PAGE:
Home > bloggers, blogs, India, PR firms, Text 100 > Pretty ordinary bloggers survey leaves several unanswered questions!

Pretty ordinary bloggers survey leaves several unanswered questions!

June 26, 2009

The Bangalore, India, arm of Text 100, a well known PR firm, sent me a presentation this Friday, which is about a global bloggers survey! This survey received inputs from 449 technology, news and lifestyle bloggers across 21 countries.

On receiving it, I wondered why I was never part of this list? This puzzled me a lot since the Text 100 India team is always speaking with me at least once a week for something or the other! Perhaps, I am a blogger from India and not so important! 🙂 Never mind! The folks at Text 100 India will always remain my good friends!

The survey results however, are quite predictable and hardly surprising! There’s nothing new in it and that’s disappointing! For those interested, the results are:

1. Growing influence of bloggers — Corporations are increasingly recognising the influence of bloggers.

As though this point needed any acknowledgement or a survey! TechCrunch, Engadget, etc., don’t need any introduction! There are several other bloggers of repute and their words definitely count!

2. Social media releases — Corporate news releases are out: Social Media Releases will experience far greater usage!

I wonder if the second point is true! Given the mountain of releases I receive, I don’t really know what to make it! To accommodate those, I spun off several other blogs. Bear in mind that PR companies think nothing of this effort! If you talk about charging for hosting releases, they shy away! In fact, I was most amused when a PR firm recently called me up to inquire about my blog’s traffic, saying it needed that figure for ‘internal usage.’ Wonder what that means!!

3. RSS is key — If your company is not making their information available via RSS feeds, you are missing opportunities.

Again, this one seems a bit like — too much, too late! RSS has been around for quite a while now! If people don’t bother to use them suitably, who is to blame? Whether PR folks use RSS at all is something I won’t know.

4. Part-time bloggers: The majority of bloggers are still part-timers — adjust your strategies accordingly!

Quite accurate and already known! Only the very brave give up full-time jobs to blog, with or without any financial or other support!!

5. Cultural differences — Despite being global, there are still cultural differences to be respected.

Even the rest of the findings are ordinary. For instance, computers, technology and the Internet are the subjects most blogged by surveyed bloggers. The preferred content is news and reviews of new products, opinionated comments on their blogs, and interviews with key people. Corporate news announcements are of least interest.

What the survey doesn’t mention!
What the survey hasn’t mentioned or spoken about is how can PR firms help bloggers make some financial gains out of blogging! Nor is there any mention of any such methods that could be adopted by bloggers and PR firms.

The absence of this critical piece of information renders this survey ordinary! If it were a part of the survey, bloggers would have really appreciated the effort. Sadly, it completely misses or overlooks this extremely critical point!

Several bloggers, including yours truly, offer a variety of services, to make some financial gains. Even this aspect is completely missing from the survey!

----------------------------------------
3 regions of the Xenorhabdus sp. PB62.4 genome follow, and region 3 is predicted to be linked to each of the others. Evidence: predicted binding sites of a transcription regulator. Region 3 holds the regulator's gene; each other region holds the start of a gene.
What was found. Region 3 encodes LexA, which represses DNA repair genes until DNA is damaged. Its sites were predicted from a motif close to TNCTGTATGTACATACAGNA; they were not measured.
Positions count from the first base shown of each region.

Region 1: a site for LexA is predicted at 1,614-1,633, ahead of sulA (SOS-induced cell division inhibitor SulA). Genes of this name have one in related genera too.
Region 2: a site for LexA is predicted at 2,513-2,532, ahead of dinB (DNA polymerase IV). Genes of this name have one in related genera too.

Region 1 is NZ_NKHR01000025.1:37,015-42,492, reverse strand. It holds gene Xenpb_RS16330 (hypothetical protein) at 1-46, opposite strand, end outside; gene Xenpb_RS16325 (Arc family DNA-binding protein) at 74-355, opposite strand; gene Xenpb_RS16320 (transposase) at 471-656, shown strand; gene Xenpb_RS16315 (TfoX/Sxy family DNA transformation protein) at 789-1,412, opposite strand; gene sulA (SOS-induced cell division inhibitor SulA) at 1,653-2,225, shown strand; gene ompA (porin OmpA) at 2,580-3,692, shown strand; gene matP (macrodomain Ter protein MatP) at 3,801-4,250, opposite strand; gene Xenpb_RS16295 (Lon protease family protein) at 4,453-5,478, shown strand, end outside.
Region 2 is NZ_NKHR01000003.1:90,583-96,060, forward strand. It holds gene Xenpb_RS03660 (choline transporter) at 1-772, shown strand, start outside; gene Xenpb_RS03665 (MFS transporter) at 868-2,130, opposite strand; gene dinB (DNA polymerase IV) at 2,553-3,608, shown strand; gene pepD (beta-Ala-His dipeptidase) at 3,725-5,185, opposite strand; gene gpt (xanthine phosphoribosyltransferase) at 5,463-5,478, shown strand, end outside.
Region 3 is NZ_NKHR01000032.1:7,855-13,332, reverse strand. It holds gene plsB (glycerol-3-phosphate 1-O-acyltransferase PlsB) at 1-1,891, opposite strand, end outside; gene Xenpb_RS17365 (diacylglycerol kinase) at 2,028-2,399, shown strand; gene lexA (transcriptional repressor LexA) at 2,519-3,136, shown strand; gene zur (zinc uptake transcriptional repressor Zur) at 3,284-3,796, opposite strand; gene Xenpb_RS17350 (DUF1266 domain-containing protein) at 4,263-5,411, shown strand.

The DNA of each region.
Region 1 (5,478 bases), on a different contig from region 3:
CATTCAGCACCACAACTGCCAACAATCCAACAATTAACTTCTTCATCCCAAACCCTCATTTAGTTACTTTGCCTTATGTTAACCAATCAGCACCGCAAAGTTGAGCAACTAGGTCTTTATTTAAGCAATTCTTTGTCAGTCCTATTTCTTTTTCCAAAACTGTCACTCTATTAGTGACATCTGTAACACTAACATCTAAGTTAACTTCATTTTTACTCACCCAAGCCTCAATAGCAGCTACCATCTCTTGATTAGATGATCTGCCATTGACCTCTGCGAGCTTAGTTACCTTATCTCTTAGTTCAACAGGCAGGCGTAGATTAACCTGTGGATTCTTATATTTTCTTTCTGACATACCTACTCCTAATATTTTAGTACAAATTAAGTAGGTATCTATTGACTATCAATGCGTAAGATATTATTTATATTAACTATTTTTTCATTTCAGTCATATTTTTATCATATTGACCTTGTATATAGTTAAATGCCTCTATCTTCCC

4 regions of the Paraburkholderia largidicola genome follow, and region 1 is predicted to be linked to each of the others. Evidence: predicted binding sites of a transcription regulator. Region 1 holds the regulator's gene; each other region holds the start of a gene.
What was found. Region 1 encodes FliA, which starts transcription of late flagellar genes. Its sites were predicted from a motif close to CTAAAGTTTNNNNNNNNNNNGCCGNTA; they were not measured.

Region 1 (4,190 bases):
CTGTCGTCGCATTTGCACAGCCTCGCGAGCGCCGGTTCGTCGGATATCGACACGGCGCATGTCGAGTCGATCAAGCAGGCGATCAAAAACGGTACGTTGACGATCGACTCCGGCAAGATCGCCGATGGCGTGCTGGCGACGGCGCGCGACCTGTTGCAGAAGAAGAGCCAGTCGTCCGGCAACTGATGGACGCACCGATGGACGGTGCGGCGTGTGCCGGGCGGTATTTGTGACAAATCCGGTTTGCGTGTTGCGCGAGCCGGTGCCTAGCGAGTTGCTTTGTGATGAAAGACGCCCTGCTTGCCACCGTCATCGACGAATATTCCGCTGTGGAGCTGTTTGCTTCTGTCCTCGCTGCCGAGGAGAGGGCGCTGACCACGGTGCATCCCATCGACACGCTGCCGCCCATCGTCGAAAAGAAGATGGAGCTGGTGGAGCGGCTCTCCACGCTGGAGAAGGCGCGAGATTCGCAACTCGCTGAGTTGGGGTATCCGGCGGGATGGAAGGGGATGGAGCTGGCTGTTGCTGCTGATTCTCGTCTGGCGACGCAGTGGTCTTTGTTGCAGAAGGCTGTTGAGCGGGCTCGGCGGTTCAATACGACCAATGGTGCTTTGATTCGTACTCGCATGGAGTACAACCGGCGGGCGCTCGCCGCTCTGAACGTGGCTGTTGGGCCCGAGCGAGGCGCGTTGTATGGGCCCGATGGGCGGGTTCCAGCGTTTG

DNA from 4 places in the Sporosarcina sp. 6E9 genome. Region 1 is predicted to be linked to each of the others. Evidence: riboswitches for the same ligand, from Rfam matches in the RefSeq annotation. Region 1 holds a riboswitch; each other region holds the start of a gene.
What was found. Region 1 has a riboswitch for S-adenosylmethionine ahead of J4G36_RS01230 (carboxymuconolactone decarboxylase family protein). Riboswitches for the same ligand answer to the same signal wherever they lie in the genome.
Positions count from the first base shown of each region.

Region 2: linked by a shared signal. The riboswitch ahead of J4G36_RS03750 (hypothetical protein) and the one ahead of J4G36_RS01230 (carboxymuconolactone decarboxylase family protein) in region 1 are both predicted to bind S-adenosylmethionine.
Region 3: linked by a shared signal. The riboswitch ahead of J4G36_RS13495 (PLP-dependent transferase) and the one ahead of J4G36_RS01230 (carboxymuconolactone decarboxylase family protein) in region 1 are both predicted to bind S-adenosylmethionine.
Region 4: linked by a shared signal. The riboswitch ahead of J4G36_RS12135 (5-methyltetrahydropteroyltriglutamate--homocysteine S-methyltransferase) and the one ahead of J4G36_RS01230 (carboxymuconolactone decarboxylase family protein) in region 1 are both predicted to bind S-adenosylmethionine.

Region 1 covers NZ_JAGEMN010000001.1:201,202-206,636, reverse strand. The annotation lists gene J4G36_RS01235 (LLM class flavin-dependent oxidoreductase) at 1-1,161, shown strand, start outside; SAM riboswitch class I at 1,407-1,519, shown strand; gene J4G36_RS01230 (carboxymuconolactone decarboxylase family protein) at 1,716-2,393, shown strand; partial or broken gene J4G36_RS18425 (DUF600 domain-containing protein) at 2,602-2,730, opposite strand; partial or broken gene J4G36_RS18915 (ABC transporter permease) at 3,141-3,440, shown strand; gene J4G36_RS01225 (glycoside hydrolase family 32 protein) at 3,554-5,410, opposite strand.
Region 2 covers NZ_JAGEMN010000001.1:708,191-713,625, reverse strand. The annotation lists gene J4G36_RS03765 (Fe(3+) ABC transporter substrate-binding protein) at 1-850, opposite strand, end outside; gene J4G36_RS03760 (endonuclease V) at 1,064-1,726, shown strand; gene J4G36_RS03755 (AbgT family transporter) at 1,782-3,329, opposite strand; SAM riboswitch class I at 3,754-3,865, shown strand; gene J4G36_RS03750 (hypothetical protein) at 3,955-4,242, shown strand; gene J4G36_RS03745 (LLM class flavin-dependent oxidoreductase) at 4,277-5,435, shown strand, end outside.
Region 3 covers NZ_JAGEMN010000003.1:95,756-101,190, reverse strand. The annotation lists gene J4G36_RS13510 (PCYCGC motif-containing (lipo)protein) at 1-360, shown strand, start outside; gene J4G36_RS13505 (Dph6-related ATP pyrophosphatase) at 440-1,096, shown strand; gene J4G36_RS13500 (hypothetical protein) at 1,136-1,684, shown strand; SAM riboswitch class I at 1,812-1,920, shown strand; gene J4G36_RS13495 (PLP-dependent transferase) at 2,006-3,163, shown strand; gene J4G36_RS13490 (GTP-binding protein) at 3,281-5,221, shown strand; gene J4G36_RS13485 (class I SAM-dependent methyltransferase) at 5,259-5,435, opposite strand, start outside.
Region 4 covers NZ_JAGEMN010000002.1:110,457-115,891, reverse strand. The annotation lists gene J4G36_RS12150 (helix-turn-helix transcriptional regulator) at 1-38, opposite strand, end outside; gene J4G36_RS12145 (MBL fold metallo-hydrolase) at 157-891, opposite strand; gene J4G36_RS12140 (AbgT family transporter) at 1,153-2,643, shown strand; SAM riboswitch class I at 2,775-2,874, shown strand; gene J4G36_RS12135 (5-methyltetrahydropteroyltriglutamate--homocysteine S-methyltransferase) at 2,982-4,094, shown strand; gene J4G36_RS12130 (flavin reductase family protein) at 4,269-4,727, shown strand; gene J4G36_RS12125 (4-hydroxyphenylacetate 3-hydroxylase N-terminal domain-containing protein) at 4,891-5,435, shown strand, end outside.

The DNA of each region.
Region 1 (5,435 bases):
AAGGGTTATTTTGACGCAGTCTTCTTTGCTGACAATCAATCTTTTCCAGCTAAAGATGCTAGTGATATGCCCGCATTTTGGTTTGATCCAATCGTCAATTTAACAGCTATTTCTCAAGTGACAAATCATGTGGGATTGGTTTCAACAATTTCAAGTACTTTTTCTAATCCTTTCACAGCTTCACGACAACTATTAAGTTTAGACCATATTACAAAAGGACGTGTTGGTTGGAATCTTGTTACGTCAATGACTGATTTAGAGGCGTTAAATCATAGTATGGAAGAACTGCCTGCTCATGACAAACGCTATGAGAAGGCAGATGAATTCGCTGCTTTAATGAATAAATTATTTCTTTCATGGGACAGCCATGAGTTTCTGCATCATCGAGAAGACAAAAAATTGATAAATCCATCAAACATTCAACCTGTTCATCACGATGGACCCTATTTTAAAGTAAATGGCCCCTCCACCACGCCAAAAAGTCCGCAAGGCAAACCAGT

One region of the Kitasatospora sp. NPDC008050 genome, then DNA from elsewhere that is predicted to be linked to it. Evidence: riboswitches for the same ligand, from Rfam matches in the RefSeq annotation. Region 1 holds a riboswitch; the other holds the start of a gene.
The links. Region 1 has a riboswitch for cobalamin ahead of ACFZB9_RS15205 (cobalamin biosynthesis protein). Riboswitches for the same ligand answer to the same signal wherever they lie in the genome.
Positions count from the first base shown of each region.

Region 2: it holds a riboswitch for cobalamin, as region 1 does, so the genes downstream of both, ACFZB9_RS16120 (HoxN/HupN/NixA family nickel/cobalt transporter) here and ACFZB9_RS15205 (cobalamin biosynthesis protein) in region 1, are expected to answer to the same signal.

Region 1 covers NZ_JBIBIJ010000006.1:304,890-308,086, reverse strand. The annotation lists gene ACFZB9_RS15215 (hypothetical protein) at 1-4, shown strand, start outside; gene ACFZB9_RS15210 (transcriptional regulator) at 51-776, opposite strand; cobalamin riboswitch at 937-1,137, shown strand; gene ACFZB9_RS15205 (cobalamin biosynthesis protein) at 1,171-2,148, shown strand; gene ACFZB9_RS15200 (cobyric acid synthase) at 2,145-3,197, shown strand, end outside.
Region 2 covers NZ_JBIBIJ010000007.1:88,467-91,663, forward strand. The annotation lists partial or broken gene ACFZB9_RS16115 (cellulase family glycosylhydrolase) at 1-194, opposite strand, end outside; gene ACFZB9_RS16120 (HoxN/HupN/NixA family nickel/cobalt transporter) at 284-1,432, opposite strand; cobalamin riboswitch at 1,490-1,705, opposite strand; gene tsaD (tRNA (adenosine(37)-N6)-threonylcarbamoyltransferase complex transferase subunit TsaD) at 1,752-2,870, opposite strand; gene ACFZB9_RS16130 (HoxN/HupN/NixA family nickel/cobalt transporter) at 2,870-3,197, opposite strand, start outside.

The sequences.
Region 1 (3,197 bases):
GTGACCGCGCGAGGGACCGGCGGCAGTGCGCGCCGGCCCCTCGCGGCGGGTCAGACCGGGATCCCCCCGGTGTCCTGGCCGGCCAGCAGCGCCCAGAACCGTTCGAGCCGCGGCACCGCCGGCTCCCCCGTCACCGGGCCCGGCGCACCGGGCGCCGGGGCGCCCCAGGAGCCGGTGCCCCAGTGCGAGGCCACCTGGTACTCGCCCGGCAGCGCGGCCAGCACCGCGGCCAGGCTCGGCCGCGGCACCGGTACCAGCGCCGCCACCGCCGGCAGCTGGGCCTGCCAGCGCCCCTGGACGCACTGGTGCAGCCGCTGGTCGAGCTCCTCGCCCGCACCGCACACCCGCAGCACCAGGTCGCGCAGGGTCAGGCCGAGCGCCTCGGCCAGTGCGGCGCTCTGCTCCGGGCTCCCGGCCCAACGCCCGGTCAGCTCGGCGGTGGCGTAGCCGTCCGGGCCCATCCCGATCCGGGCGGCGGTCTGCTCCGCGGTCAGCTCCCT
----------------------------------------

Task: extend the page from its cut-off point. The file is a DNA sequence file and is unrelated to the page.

It would have been good to cover this aspect as it would educate everyone about the kind of services offered by bloggers. In fact, it would inspire more people to take up blogging as a career — another aspect given a complete miss by the survey!

Need to answer basic questions
There are basic questions that need to be answered, such as:
1. Why should anyone choose blogging as a career?
2. How can he or she make money by blogging?
3. What are the services he or she can offer via the blog?
4. What kinds of services are being made available by bloggers?
5. Should bloggers get advertising? What types? To what extent and duration?
6. What would be the advertising charges? Would it be different from print media or the Web portals?
7. How can PR firms work better with bloggers?
8. How can PR firms develop a win-win situation and help bloggers gain financially?
9. Should bloggers charge a fee for queries received from elsewhere?
10. How good or popular are sponsored posts? Are PR firms doing anything to boost this and help bloggers?
11. There are so many blogs (including mine) on Blogger and WordPress. Is it still a blog or a web site — especially when PR firms look for online coverage?
12. Which blogging platform is more preferable?

Am sure there are several bloggers out there with a whole lot of other questions I may have missed!

One other point carried in the survey is a comment from a blogger in Ireland, which says: “Press releases don’t work for bloggers, we are not journalists, we don’t need to copy and paste nonsense we get sent. Plus, the big issue with coverage on a blog is being first. If you are sending the same release to the press, why would I want to blog about it? I am not unique then and am the same as a paper.”

The headline — Don’t bombard bloggers with press releases — could actually work very well in favour of the PR companies IF the PR folks worked out various strategies and ways of helping bloggers. They seriously need strategies, where currently, none seem to exist!

On the other hand, this survey also tells me — perhaps, I should close down all of my other blogs — which I recently started to host all of those press releases that I get bombarded with — a point mentioned by some other well wishers as well!

What do you think friends? Should I? 🙂

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